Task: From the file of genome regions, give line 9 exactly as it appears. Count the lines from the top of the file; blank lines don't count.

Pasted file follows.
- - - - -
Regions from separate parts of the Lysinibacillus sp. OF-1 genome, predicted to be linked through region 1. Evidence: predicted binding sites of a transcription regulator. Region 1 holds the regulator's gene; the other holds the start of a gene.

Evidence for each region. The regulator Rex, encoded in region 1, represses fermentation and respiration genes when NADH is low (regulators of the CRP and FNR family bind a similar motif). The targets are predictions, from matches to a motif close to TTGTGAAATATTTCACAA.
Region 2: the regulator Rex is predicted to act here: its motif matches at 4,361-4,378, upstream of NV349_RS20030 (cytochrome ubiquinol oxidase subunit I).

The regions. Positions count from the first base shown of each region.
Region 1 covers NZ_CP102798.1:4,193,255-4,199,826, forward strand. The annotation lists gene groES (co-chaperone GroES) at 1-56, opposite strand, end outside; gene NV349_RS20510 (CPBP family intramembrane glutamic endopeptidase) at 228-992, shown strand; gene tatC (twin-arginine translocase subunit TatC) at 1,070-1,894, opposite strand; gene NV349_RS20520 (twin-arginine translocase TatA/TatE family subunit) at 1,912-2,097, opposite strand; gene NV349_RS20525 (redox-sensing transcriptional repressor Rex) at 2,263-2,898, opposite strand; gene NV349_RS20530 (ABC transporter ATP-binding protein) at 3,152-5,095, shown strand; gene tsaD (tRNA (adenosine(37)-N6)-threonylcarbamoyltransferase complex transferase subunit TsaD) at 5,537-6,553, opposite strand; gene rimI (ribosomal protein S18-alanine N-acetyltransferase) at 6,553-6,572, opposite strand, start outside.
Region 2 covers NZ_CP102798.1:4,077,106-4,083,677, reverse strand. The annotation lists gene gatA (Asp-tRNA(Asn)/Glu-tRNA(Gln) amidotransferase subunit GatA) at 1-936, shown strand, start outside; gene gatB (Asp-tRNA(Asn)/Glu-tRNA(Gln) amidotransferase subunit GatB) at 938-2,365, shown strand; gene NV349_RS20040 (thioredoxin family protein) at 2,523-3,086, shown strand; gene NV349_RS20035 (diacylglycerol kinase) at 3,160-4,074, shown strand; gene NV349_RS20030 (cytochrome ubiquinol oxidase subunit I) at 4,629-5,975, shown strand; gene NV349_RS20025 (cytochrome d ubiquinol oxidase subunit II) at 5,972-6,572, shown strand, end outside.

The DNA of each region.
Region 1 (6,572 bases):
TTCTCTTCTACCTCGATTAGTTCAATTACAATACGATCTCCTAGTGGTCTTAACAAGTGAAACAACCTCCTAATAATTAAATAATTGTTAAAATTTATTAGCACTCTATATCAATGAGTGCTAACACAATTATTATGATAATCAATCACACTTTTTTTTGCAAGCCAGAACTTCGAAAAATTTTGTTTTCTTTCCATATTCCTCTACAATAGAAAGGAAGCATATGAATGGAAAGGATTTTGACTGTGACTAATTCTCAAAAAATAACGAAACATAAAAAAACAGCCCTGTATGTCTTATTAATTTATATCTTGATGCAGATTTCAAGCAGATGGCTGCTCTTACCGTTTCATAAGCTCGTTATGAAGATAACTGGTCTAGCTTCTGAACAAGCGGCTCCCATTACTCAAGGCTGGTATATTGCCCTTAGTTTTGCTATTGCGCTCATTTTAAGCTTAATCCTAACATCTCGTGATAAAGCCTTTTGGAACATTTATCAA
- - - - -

TTCTCTTCTACCTCGATTAGTTCAATTACAATACGATCTCCTAGTGGTCTTAACAAGTGAAACAACCTCCTAATAATTAAATAATTGTTAAAATTTATTAGCACTCTATATCAATGAGTGCTAACACAATTATTATGATAATCAATCACACTTTTTTTTGCAAGCCAGAACTTCGAAAAATTTTGTTTTCTTTCCATATTCCTCTACAATAGAAAGGAAGCATATGAATGGAAAGGATTTTGACTGTGACTAATTCTCAAAAAATAACGAAACATAAAAAAACAGCCCTGTATGTCTTATTAATTTATATCTTGATGCAGATTTCAAGCAGATGGCTGCTCTTACCGTTTCATAAGCTCGTTATGAAGATAACTGGTCTAGCTTCTGAACAAGCGGCTCCCATTACTCAAGGCTGGTATATTGCCCTTAGTTTTGCTATTGCGCTCATTTTAAGCTTAATCCTAACATCTCGTGATAAAGCCTTTTGGAACATTTATCAA